The development of Validex is based on the following design principles.
The premiss for a useful validation is to apply the correct specifications. Depending on the users and the testing use case different approaches may be relevant.
Validex looks through the content of the test file and locates specified variables/values patterns (rule triggers) and uses these to match message to the available rules. For example, if the message is an invoice message and its content identifies it as an Peppol BIS specification then Validex automatically validates the message by using the official Peppol message specification for an invoice. A mix of messages of different type and based on different specification can be simultaneously "dropped" into Validex and Validex will find the relevant rule set for each message and use it for validation or notify if no specification are available.
In cases where the testing party only want a certain set of specification to be used Validex can recognize by who the message is submitted and apply a specific rules set to the message or intelligently select rules sets from a subset of the full specifications that are stored in Validex.
A user may want to test the same message instance with different rules sets to see how it fulfills the different specifications. This is specially relevant when testing customizations made on to general specifications. Then, after testing the message with intelligent recognition to see that the correct customization rules are applied, the tester may want to run another test that forces the general specifications in order to evaluate how the customized version validates against them.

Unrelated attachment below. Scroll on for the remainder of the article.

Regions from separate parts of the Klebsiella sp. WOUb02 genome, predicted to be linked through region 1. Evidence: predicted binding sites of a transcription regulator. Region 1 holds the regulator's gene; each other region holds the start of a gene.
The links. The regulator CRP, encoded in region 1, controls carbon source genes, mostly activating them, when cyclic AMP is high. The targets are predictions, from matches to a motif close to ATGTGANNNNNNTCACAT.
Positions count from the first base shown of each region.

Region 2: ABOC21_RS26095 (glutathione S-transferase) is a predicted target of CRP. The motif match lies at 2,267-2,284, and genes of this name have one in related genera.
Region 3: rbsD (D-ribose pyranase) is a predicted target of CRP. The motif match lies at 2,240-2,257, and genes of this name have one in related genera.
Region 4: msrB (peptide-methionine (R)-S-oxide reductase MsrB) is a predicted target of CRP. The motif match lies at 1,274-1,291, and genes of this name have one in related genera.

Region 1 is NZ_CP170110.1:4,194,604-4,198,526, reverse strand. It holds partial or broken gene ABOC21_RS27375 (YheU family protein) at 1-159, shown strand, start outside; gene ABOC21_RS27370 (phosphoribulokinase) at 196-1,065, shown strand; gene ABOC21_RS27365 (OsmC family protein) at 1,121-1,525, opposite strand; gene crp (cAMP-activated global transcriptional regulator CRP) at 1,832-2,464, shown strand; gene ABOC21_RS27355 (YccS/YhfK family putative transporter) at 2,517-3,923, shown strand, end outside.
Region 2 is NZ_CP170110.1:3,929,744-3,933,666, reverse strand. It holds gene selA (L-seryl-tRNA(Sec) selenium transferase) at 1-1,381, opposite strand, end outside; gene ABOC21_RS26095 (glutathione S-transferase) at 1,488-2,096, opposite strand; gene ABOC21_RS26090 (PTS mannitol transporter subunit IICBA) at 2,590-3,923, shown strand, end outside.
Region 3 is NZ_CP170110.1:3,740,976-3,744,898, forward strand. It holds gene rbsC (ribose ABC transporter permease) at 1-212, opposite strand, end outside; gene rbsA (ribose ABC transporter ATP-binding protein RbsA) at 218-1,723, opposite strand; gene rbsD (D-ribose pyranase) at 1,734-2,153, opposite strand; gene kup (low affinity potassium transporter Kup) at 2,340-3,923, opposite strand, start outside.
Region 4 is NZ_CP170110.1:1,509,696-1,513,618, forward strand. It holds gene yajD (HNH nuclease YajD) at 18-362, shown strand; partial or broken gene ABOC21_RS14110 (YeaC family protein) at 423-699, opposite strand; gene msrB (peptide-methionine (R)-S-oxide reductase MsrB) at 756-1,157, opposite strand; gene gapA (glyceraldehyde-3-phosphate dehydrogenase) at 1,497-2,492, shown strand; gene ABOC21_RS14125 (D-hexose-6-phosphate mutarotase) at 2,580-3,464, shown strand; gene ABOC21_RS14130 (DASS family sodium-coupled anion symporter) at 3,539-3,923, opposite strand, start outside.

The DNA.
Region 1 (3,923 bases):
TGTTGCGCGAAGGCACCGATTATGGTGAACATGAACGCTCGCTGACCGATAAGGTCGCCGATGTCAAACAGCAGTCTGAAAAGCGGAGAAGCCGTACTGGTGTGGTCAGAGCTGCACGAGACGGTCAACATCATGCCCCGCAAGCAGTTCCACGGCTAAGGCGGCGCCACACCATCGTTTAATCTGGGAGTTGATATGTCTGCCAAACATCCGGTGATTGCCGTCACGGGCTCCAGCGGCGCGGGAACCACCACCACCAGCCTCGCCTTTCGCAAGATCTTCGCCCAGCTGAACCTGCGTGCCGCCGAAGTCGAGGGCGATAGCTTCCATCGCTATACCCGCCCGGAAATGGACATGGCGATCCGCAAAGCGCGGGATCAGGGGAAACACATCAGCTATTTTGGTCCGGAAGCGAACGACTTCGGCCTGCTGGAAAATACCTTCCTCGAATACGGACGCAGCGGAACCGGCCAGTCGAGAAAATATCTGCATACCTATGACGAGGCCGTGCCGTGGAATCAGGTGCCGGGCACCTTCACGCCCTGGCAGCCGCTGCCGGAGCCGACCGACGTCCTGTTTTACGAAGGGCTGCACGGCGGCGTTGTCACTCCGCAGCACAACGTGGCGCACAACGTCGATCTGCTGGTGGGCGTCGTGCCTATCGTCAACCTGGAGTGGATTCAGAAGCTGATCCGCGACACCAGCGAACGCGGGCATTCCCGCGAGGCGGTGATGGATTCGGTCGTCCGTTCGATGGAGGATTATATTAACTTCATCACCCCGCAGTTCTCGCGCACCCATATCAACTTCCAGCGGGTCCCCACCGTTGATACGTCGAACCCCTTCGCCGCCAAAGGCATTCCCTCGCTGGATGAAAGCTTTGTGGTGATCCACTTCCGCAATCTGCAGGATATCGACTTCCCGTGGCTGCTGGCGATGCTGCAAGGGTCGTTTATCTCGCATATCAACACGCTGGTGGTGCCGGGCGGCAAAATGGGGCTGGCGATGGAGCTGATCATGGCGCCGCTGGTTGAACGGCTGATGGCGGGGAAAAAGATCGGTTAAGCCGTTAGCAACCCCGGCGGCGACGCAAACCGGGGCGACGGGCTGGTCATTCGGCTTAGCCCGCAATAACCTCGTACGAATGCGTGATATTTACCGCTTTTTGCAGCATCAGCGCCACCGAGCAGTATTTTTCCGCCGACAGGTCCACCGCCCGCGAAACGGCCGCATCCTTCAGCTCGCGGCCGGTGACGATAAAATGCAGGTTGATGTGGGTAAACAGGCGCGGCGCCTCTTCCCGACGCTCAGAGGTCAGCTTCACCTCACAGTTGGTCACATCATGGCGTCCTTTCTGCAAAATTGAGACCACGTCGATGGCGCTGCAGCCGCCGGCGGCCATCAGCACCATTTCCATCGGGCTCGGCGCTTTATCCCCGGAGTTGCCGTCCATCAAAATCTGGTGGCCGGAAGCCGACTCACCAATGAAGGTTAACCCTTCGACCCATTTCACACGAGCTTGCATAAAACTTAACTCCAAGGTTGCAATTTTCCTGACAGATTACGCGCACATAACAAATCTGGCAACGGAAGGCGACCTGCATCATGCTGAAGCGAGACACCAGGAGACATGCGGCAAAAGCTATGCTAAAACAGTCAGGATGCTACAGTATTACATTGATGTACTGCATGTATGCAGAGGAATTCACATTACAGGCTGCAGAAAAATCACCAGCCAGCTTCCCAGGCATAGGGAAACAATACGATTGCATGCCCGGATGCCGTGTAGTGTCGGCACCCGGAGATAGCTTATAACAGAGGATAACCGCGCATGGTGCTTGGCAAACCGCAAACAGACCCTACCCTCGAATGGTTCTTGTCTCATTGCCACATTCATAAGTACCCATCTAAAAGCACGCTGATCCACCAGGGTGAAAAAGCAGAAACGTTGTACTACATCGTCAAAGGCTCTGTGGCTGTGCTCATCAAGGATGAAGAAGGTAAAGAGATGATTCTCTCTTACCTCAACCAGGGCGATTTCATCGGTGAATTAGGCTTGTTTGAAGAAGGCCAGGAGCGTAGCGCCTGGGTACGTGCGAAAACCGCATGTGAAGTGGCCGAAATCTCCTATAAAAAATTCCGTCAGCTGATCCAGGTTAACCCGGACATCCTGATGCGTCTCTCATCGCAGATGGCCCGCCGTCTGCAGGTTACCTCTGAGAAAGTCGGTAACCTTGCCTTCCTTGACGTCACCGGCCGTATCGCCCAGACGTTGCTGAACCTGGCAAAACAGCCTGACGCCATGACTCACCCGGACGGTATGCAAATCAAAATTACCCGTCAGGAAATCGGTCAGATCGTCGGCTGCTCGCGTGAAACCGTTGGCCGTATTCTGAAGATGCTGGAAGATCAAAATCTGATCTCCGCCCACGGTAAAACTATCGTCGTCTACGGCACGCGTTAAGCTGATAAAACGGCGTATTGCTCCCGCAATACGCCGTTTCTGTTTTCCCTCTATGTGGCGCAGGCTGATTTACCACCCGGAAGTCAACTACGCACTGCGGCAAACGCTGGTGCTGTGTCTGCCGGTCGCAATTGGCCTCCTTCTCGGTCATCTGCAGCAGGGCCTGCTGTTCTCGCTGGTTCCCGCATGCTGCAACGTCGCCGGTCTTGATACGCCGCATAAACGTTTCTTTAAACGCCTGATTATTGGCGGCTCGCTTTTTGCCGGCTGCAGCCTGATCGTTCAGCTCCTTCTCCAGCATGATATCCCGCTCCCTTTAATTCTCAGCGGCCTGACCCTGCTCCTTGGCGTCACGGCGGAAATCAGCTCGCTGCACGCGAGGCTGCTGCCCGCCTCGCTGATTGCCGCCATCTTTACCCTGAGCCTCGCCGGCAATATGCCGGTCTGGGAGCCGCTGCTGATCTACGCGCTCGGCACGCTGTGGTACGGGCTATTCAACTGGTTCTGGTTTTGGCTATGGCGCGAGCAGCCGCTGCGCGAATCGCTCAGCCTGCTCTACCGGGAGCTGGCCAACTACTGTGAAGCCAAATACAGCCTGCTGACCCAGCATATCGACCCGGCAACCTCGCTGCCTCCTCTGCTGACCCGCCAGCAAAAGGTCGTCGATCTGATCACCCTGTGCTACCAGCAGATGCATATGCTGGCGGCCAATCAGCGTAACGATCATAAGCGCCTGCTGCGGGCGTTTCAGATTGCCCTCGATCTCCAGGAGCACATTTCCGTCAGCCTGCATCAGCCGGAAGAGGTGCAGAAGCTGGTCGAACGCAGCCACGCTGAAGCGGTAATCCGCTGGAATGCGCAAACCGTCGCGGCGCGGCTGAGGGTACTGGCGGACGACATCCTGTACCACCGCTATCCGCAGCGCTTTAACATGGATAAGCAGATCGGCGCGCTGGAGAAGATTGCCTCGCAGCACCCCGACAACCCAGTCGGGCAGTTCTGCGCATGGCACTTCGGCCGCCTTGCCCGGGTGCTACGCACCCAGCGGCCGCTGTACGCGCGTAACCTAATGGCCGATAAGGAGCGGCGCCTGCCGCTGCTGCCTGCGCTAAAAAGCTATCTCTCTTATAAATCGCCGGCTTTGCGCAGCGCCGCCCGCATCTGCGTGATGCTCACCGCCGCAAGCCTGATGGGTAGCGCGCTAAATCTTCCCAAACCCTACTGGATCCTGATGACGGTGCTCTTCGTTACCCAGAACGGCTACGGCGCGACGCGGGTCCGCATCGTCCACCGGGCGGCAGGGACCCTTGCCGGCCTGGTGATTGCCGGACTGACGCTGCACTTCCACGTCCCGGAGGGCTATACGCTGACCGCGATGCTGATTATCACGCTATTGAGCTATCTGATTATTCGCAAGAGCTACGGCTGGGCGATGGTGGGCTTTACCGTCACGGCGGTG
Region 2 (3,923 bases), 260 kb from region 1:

Validex reports the results of the validations in two levels:
A single true/false indicator for the whole message that tells if the message passed all rules or not. This is specially useful when Validex is implemented into a run time process. Then messages that pass all rules can immediately be forwarded to the next step in the process e.g. sent on to the receiver or submitted to a system process but messages that fail a rule can be stopped or flagged for further analysis.
For messages that don't pass all rules a detailed breakdown of the failed rules is provided. The breakdown shows for every failed rule the following information.
The detailed validation report can be retrieved in Jason format allowing the tester to systematically process the rules. As an example when applied by a receiver in a run-time environment he can select what rules are important to him and only stop messages that fail those rules. Alternatively he can assign messages to different processes based on what rules fail.
This functionality also allows a receiver to create his own rules for categorizing received messages and assign them to different processes.
The validation reports from Validex can be provided in two main formats, html for human readable processing and Jason form machine processing. The two formats can be used interchangeably for the same validation report.
When using an API connection to Validex the tester receives the test results in a Jason formatted file. That file may contain either simple Boolean results or both Boolean and details. This report format can be used to automatically route the tested messages in a run-time environment.
Each validation report in Validex is stored for at least 30 days and is uniquely identified. Each report can be retrieved in human readable form as HTML page through the use of an xslt style-sheet. This format is useful when testing messages in an implementation phase of a system, design-time, or for follow up analysis of a run-time test. In which case, when a API/Jason report, reports a failed messages it provides the identifier for the validation report. This identifier can be inserted into a url and the report pulled up in html format. HTML reporting layout can be tailored to customers requests.